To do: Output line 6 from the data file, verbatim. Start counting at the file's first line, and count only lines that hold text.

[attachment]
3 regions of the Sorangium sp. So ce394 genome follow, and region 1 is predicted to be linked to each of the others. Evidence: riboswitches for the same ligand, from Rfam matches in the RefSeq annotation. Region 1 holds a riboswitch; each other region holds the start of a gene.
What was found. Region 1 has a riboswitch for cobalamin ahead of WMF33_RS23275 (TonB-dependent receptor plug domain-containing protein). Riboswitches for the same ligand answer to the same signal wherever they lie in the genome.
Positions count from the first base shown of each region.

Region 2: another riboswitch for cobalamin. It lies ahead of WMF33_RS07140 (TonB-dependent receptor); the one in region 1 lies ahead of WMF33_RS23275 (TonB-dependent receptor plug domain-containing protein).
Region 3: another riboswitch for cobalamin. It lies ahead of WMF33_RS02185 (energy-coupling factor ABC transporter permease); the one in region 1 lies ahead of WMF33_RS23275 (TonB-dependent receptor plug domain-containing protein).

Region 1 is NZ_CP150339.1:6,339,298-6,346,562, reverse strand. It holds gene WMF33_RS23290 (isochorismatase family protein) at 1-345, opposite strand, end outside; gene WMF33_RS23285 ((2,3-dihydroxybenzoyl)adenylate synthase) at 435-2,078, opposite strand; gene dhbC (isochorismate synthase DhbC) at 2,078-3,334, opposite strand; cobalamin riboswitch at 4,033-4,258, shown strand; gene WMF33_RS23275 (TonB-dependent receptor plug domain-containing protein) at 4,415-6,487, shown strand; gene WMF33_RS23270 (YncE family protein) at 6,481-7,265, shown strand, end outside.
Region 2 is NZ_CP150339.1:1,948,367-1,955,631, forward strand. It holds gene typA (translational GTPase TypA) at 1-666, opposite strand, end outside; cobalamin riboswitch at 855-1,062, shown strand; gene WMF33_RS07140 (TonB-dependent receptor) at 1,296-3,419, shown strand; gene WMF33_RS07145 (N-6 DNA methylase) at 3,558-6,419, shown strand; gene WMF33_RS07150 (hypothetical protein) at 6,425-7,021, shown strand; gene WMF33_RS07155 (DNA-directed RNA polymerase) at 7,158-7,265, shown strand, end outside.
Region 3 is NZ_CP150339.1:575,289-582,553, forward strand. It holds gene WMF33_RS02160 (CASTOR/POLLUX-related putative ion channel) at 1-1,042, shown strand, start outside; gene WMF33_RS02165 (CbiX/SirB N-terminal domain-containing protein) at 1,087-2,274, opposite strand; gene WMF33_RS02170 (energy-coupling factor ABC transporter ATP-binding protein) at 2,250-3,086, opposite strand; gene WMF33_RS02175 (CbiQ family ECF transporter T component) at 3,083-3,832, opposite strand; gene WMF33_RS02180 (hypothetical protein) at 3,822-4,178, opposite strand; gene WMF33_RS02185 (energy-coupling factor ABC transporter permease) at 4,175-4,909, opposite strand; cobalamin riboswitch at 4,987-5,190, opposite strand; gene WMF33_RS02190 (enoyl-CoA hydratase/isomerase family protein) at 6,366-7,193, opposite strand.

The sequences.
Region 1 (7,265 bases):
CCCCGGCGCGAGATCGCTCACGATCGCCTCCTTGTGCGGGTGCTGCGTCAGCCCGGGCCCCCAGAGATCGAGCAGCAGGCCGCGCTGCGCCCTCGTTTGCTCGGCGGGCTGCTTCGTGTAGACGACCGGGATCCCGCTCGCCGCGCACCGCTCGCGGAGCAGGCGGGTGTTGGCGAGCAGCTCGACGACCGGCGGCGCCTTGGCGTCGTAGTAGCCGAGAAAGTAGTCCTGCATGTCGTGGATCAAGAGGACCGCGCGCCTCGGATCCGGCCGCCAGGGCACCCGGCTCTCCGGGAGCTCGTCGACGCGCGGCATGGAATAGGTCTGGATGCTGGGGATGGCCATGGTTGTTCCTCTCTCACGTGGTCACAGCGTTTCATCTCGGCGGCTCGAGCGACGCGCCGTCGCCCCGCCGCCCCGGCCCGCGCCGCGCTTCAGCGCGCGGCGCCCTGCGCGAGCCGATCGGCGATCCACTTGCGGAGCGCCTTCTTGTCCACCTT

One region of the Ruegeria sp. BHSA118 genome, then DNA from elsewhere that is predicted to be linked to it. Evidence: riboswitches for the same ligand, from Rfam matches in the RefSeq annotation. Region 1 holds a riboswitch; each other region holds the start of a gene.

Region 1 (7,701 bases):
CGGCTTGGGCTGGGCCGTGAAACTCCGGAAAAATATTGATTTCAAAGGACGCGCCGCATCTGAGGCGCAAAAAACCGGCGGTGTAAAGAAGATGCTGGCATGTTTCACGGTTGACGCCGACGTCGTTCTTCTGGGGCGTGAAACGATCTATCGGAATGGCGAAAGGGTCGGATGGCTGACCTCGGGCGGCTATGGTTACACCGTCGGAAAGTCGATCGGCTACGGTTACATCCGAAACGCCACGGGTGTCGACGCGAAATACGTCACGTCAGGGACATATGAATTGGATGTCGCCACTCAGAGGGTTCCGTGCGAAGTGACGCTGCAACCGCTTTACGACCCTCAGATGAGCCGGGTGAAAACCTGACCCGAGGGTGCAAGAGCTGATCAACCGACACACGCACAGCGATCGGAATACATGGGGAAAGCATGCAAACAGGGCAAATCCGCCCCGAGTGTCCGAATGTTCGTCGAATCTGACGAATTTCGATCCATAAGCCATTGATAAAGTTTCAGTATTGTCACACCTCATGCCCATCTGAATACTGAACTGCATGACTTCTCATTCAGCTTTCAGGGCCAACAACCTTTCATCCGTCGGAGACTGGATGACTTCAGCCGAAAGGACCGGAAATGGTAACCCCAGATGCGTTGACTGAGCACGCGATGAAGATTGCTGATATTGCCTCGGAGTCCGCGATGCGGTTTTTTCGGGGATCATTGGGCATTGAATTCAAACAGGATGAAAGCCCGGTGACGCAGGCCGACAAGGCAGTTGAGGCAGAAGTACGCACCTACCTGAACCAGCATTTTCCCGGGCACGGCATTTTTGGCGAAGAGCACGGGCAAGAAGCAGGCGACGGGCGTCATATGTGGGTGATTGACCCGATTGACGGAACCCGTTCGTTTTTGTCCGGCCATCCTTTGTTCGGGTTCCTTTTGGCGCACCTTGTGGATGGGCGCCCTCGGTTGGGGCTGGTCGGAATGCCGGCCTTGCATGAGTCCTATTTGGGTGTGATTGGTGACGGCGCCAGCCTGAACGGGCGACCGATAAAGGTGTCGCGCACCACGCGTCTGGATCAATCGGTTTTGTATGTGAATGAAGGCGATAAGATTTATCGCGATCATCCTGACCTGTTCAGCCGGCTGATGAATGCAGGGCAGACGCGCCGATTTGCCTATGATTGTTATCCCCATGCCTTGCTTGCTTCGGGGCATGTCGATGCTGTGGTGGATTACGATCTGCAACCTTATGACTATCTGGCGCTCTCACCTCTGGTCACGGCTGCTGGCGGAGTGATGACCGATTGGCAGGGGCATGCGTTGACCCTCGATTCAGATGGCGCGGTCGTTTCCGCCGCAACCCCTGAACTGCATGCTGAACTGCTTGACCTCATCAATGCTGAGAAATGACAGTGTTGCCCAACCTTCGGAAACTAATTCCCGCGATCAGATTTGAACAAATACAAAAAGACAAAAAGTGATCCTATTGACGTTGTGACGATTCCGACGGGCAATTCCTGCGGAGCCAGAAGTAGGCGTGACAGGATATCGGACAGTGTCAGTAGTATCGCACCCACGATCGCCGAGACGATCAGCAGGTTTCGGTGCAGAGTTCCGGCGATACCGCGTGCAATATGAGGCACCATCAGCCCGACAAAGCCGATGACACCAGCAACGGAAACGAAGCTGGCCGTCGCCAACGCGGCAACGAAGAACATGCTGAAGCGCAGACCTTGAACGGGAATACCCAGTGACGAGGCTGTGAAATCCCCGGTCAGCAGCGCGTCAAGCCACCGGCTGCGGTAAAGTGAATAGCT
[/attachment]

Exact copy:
Region 1 is NZ_CP150339.1:6,339,298-6,346,562, reverse strand. It holds gene WMF33_RS23290 (isochorismatase family protein) at 1-345, opposite strand, end outside; gene WMF33_RS23285 ((2,3-dihydroxybenzoyl)adenylate synthase) at 435-2,078, opposite strand; gene dhbC (isochorismate synthase DhbC) at 2,078-3,334, opposite strand; cobalamin riboswitch at 4,033-4,258, shown strand; gene WMF33_RS23275 (TonB-dependent receptor plug domain-containing protein) at 4,415-6,487, shown strand; gene WMF33_RS23270 (YncE family protein) at 6,481-7,265, shown strand, end outside.